My desire for this post was to jump in and start writing about Research Concepts and describe some of the work that I have undertaken to date. Then I stopped myself and thought that it might be wise to set the scene as to why am I bothering to look into this idea of metadata. So I’m taking a step back and writing a scene setter, in preparation for subsequent posts.
When I came into the pharma industry, around 15 years ago, I came from a background where standards where the norm. I had worked in a variety of industries, within which nothing worked unless you used standards. Coming into pharma, it was quite a shock to see very few standards and the lack thereof quickly led me to discovering and using ODM and getting involved in CDISC. At that time, back in 2002, I needed something to transport study definitions from system to system to allow for quicker study set up.
So why use standards is the first question. I will ignore the obvious answer I can now throw at you, ‘cos the FDA says so’. To me using standards is blindingly obvious, a no brainer. It will save you time, if you can re-use content and use standards to build a repeatable process. As you repeat that process, you improve, saving more time. Note however that it will take some work to get to that happy state. It takes effort, it takes perseverance. If the same process is understood by a pool of people, you gain operational flexibility by being able move those people around as demand dictates.
A very simple example. This week I was reviewing some SDTM annotations applied to a questionnaire. On the CRF, the category had been set to a value from the CDISC terminology. All good there. However the test code chosen by the person setting up the form was not the correct CDISC code. A quick change to use the CDISC code results in better content that is now stable and good for some time to come. Had the use of the invalid code progressed through the process, the danger is that we end up with a study using one test code, a second study repeating the process but using a second and different test code and so on. If the test codes differ, I cannot align the data from these studies easily. For these questionnaires, we don’t have result codes defined (where the results are code lists) so, again, we are in danger of studies using their own and thus alignment of data being problematical. Set them up once and reuse them and later parts of the process become easier. Setting up future studies that use this questionnaire becomes easy. If the form is readily available to studies and is easy accessible, the study teams know it is there. It can then be readily used by tools to build it into a study and such information can be used by subsequent parts of the process as needed (e.g SDTM creation).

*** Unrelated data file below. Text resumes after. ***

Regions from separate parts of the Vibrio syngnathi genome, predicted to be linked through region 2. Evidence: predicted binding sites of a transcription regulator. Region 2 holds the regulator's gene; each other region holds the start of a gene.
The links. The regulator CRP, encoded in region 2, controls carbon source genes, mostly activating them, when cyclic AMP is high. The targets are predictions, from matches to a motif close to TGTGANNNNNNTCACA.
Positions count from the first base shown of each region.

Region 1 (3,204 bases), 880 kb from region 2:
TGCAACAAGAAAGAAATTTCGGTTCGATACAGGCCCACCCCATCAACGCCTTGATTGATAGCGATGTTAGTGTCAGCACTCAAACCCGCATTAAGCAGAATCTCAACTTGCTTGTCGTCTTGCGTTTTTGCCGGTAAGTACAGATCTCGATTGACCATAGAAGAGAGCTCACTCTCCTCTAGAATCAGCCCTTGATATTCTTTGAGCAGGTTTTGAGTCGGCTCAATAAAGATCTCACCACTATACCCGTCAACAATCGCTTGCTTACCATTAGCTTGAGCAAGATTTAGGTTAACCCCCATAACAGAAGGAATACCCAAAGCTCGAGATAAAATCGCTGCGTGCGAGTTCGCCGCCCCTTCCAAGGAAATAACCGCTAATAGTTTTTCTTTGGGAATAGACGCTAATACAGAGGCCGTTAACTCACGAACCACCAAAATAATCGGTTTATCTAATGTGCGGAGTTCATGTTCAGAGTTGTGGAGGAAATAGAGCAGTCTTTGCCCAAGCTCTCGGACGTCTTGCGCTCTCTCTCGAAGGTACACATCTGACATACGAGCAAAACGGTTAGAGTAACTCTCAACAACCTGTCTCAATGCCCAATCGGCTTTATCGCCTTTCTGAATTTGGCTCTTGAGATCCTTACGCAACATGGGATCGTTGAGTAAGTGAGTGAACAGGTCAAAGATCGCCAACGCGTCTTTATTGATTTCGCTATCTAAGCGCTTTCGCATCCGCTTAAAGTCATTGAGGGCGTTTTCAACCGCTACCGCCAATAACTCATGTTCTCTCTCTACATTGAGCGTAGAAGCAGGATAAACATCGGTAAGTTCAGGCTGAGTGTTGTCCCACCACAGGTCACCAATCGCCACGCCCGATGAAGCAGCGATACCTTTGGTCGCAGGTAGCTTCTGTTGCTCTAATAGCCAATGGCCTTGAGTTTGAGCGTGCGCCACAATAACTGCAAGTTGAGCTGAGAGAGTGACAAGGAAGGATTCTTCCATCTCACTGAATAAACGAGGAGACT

Consider the way you are reading this article. A range of standards have been used to transport and structure the content such that the browser can render the post in the way intended (you might disagree with the words but it looks OK). If one part doesn’t obey the relevant standard – the HTML formatting, the HTTP protocol etc. – then it won’t work. Obey the standard and the browser springs into life and there is the page. The content works across a hardware and software platform built by a whole range of independent teams using standard specifications. Without those standards and their correct implementation there is no hope of the page being delivered correctly across the hardware and software working together, in what we know today, as the internet and world-wide-web. As an aside, I suspect we are moving towards such a world with submissions at the FDA. Don’t get the content and structure right and the submission won’t file.
OK, that was a simple justification but standards are good. If you don’t agree I would stop reading now. So why this talk of metadata?
I can give you a 400 page PDF once every six months and let you get on with it. You’ll have just got familiar with the last version and the new one will drop onto your desk. The amount of content is growing and the pace of change is increasing. The 400 pages every six months could well turn into 600 every quarter. Tucked in the middle is some really important small change to some piece of content. You got tired and skipped over that page. We need automation to help us see all the details. If we stick with paper we wont get to where we need to be, the content is already too big.
I want machine automation, where this mass of information (the 400, 600 or whatever the page count might be) is reduced to a download (or a set of) that the machine understands that results in every piece of information being filed into the right place. Even if the content is only a human-readable rule, I want it placed in the context of the item it applies to, such that I can see there is a rule, when I look at the item in question. I want to see the changes quickly, be able to assess those changes and see if they impact me and my content. My systems should be able to respond to the new definition, if something has been updated. If its new, I want to be able to use it to replace my existing internal definition with ease, assuming of course they are the same thing and that is another large issue in its own. All of these definitions are metadata. I want metadata to make my life easy.
I want standards, I want them electronically as metadata.
So that is my motivation, electronic standards to make managing content easy and allow that content to be used efficiently within the business.
That is the background. Now we can start talking about the business need and some technical details in the next few posts.